Final, final thought.  I’m still a bitcoin mega-bull, but I’m also a realist.

Upcoming Events

Money 20/20 (November 2-5 in Las Vegas)

Money20/20 is the world’s largest event enabling payments and financial services innovation for ‘anywhere, anytime’ connected commerce at the intersection of mobile, retail, marketing services, data and technology. With 6,500+ attendees, including more than 500 CEOs, from over 2,250 companies and 50 countries, Money20/20 is critical to realizing the vision of disruptive ways in which consumers and businesses manage, spend and borrow money.  The next Money20/20 will be held on Nov. 2-5, 2014 in Las Vegas, and will be preceded by the Money20/20 Hackathon, which runs Nov. 1-2.  Register here!

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The CCN has partnered with Inside Bitcoins to offer 50% discounts on conference passes to students!  Just use the code COLLEGECRYPTOSTUDENTS.  (You will need to provide info that you are a full-time student, so send an email to reg@risingmedia.com with copy of your student pass after registering.)  Inside Bitcoins London and Las Vegas are the latest Media Bistro conferences on the calendar following shows this year in Berlin, Hong Kong, and New York.  For more information on the London show, visit here.  For more information on Vegas, you can sign up here.

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Today’s Tid Bits

A Hacker Has Taken Over Bitcoin Founder Satoshi Nakamoto’s Email
A hacker, named Jeffrey, has allegedly taken over Satoshi Nakamoto’s email, saying he will sell Nakamoto’s secrets for 25 bitcoins.  The hacker has been in correspondence with WIRED and claimed Satoshi’s email messages date back to 2011.  The email address is satoshin@gmx.com, and the hacker claims the primary gmx address made Satoshi’s email an easy target.  Jeffrey has not yet provided any evidence to support his claims, and it is not yet clear what information the hacker really has.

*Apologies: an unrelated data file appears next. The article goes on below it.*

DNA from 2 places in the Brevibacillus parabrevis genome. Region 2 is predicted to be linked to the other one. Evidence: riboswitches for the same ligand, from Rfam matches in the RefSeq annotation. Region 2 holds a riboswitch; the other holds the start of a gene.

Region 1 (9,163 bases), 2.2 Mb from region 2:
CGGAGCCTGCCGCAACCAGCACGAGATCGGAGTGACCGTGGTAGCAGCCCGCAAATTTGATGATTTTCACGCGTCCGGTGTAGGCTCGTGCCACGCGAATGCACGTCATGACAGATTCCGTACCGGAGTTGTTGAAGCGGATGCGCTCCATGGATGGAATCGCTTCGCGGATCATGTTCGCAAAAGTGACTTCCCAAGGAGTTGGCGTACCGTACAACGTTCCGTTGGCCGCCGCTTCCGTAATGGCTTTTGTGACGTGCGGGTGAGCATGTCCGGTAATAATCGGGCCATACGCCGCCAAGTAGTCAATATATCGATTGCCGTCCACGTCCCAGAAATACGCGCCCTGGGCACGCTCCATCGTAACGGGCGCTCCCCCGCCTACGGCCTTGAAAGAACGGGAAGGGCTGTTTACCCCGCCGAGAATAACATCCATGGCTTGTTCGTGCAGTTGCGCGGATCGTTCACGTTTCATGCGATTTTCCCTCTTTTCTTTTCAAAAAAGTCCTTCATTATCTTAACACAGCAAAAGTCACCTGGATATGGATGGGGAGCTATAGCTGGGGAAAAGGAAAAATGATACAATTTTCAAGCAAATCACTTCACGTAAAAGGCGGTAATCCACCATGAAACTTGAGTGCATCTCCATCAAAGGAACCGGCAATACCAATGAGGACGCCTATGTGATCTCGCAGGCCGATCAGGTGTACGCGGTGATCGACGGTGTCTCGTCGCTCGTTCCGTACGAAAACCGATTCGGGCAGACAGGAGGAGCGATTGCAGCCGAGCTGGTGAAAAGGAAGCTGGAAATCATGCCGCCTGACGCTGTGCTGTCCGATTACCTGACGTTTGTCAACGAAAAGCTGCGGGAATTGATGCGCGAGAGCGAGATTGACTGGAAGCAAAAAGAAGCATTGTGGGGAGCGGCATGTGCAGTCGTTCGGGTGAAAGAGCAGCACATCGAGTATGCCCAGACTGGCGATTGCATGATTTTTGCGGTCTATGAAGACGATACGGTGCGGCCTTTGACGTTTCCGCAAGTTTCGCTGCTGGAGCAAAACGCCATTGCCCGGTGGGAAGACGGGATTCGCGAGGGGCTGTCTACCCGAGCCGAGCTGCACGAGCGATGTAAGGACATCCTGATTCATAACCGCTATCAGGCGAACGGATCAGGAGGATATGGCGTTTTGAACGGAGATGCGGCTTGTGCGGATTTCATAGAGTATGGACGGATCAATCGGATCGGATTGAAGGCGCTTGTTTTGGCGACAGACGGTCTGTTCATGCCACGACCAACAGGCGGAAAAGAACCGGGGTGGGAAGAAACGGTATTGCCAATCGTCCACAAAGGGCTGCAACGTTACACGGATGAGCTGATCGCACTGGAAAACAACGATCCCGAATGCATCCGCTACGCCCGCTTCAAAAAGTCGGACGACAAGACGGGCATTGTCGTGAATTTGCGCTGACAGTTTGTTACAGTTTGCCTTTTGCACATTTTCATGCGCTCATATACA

OKPay ‘Ordered’ to Hand Over Customers’ $6.1 Million to Mt Gox
OKPay, a payment-processing firm, has recently been forced to pay $6,014,910 to Mt. Gox, the now defunct bitcoin exchange.  The roughly $6.1m consisted of individual deposits from OKPay customers to Mt. Gox, in the period preceding the exchange’s collapse.  Following the collapse, the money sat in limbo in a Mt. Gox owned account.  OKPay intended on returning the deposits to its customers, but due to a court decision in the British Virgin Islands (where OKPay is registered) the amount now legally belongs to Mt. Gox.

Blockchain Adds Digital Currency Expert and Boy Band Star Marco Santori as Global Policy Counsel
Blockchain has retained Marco Santori, a well-known legal expert in digital currencies, as its first in-house lawyer for its global policy counsel.  Santori will be moving to the law firm Pillsbury Winthrop Shaw Pittman from Nesenoff & Miltenberg.  Santori is also the chairman of the Bitcoin Foundation’s regulatory affairs committee.  Santori will be working to get government officials and regulators comfortable with bitcoin and the Blockchain.

Bitcoin Mining Company GAWMiners Sold More Than $1 Million in 24 Hours
GAWMiners sold $1 million in digital cloud miners, Hashlet Solos, in 24 hours.  The Hashlet Solors were created, according to CEO of GAWMiners Josh Garza, to “tip, the scale back in favor of individual miners.”  Now, GAWMiners is planning to release the Hashlet Gensis SHA-256 miners to enhance individual bitcoin mining profitability in the cloud.

BitVC Kicks Off Bitcoin Futures Platform with Trading Contest
The BitVC platform, owned by bitcoin exchange Huobi, will be launching a bitcoin futures trading feature.  The site will be hosting a 10-day simulated trading competition to publicize the launch.   The top 50 traders in the competition have the possibility of winning prizes, but winners must turn their earned winnings, which will be in real trading accounts, intro profits to actually pocket the prizes.

BitPay Opens Larger Amsterdam Office, To Deal With Growth
Yesterday, BitPay announced that they would be opening a larger office in Amsterdam, Netherlands to deal with explosive growth in Europe.  The new office will be the headquarters for BitPay’s European operations.  BitPay has processed over 28 million euros worth of bitcoin payments in the past year.  BitPay now has five offices internationally with about 75 employees.  BitPay also announced that a former Senior Compliance and Risk Consultant at PWC will now be working as a Compliance Specialist for BitPay.